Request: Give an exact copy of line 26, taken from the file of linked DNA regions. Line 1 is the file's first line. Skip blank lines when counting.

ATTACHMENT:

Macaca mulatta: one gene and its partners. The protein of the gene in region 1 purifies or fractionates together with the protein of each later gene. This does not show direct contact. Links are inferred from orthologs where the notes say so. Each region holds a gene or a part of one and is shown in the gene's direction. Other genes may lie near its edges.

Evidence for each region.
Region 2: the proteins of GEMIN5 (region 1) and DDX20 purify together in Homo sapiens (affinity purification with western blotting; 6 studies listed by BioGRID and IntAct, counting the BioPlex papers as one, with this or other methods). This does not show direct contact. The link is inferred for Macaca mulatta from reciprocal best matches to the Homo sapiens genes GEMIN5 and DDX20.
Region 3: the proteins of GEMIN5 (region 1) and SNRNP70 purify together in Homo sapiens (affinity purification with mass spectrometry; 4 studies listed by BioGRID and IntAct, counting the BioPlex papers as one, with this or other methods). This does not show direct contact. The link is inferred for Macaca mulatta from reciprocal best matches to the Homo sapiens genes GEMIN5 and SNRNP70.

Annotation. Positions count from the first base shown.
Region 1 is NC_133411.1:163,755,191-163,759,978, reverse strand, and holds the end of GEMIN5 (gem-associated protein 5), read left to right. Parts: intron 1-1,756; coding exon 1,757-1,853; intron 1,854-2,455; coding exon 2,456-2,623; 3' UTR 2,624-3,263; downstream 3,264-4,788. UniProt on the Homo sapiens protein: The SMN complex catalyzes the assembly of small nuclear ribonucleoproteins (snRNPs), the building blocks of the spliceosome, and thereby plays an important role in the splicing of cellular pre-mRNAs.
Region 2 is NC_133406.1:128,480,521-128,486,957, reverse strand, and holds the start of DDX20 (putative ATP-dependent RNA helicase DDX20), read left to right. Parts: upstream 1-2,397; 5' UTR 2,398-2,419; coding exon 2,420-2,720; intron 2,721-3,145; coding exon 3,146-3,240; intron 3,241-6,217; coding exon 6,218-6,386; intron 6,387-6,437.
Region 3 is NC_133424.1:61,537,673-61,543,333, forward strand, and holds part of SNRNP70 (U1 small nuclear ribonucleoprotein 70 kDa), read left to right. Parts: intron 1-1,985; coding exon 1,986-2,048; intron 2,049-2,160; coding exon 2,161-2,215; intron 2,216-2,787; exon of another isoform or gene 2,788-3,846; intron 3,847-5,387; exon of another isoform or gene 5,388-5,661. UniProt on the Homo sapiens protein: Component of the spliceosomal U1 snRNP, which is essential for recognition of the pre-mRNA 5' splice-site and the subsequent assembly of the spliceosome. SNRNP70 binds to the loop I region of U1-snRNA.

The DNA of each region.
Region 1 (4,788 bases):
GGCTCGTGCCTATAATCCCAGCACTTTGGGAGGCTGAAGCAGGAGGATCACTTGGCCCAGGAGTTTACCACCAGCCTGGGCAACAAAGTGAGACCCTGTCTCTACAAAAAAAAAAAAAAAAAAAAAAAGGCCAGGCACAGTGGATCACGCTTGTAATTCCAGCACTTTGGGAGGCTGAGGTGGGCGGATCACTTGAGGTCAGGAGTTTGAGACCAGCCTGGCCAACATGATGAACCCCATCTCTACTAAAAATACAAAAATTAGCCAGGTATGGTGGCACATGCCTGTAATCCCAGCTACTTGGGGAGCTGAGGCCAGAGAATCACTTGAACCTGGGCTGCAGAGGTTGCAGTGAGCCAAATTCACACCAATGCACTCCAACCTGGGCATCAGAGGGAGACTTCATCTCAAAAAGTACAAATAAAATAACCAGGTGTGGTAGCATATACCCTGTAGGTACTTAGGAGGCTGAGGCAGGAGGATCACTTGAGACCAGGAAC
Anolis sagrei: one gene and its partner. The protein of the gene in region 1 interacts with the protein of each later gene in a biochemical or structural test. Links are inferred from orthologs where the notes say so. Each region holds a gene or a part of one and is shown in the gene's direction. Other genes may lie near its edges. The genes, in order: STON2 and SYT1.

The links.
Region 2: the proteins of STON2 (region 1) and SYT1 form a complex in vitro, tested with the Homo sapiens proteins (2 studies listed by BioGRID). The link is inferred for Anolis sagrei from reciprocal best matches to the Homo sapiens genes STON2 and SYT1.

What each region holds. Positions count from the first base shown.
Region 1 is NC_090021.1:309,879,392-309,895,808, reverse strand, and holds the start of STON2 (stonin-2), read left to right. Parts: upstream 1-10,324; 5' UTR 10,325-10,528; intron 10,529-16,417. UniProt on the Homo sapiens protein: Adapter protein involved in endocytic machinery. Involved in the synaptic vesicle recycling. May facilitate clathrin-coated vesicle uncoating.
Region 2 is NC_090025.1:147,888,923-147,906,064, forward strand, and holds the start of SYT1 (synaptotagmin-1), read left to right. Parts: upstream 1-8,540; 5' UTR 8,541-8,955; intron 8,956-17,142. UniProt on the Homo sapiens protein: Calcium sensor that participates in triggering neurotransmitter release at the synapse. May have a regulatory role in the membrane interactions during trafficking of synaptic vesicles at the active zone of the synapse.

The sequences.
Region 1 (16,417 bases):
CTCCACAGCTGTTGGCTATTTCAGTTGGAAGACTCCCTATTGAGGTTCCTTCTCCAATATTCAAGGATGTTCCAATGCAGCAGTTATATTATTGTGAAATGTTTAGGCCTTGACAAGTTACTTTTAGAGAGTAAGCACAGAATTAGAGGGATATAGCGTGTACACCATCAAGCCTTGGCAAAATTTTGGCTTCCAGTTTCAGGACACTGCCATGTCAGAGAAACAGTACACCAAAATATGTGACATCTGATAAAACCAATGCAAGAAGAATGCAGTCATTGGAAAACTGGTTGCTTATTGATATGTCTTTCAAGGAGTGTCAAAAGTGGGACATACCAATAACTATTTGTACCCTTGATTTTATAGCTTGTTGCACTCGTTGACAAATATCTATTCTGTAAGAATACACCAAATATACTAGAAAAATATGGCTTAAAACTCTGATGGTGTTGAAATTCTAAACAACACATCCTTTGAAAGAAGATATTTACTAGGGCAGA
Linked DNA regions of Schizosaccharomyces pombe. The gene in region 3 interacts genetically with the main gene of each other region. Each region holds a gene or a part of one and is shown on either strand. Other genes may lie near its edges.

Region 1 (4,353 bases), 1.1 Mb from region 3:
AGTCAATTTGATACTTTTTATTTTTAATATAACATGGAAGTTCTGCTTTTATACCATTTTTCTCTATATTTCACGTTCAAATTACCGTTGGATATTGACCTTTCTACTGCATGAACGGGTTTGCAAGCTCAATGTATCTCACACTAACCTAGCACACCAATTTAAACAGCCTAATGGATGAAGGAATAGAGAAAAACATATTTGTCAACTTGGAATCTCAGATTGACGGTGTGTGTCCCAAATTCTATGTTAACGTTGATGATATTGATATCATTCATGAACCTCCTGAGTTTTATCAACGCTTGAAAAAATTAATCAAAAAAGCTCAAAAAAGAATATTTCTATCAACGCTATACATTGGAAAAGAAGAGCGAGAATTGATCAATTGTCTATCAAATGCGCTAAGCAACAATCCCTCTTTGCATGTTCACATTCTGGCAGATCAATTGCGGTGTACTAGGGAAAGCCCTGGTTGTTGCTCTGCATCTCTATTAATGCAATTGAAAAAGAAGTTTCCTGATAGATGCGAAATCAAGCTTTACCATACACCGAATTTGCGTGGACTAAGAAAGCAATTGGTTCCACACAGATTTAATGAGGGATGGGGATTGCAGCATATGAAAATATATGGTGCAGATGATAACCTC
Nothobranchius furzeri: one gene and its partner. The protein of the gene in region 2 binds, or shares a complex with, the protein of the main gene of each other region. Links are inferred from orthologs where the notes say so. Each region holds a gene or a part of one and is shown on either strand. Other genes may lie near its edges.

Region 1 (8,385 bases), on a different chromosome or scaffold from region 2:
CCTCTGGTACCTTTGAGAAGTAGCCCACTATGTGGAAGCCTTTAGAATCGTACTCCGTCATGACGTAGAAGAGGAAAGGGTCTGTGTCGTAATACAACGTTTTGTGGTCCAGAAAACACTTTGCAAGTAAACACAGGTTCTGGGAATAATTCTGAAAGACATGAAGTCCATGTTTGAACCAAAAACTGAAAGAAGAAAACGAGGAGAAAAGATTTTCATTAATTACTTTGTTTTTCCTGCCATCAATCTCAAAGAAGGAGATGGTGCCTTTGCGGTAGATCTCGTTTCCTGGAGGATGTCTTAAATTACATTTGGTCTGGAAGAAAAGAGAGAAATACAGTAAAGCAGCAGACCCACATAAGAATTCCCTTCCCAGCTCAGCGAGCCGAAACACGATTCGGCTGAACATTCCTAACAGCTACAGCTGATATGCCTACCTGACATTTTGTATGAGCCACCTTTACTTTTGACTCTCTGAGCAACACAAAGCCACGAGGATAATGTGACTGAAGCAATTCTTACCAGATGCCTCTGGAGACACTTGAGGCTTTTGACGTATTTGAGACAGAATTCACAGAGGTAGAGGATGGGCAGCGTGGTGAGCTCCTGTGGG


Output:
CCTCTGGTACCTTTGAGAAGTAGCCCACTATGTGGAAGCCTTTAGAATCGTACTCCGTCATGACGTAGAAGAGGAAAGGGTCTGTGTCGTAATACAACGTTTTGTGGTCCAGAAAACACTTTGCAAGTAAACACAGGTTCTGGGAATAATTCTGAAAGACATGAAGTCCATGTTTGAACCAAAAACTGAAAGAAGAAAACGAGGAGAAAAGATTTTCATTAATTACTTTGTTTTTCCTGCCATCAATCTCAAAGAAGGAGATGGTGCCTTTGCGGTAGATCTCGTTTCCTGGAGGATGTCTTAAATTACATTTGGTCTGGAAGAAAAGAGAGAAATACAGTAAAGCAGCAGACCCACATAAGAATTCCCTTCCCAGCTCAGCGAGCCGAAACACGATTCGGCTGAACATTCCTAACAGCTACAGCTGATATGCCTACCTGACATTTTGTATGAGCCACCTTTACTTTTGACTCTCTGAGCAACACAAAGCCACGAGGATAATGTGACTGAAGCAATTCTTACCAGATGCCTCTGGAGACACTTGAGGCTTTTGACGTATTTGAGACAGAATTCACAGAGGTAGAGGATGGGCAGCGTGGTGAGCTCCTGTGGG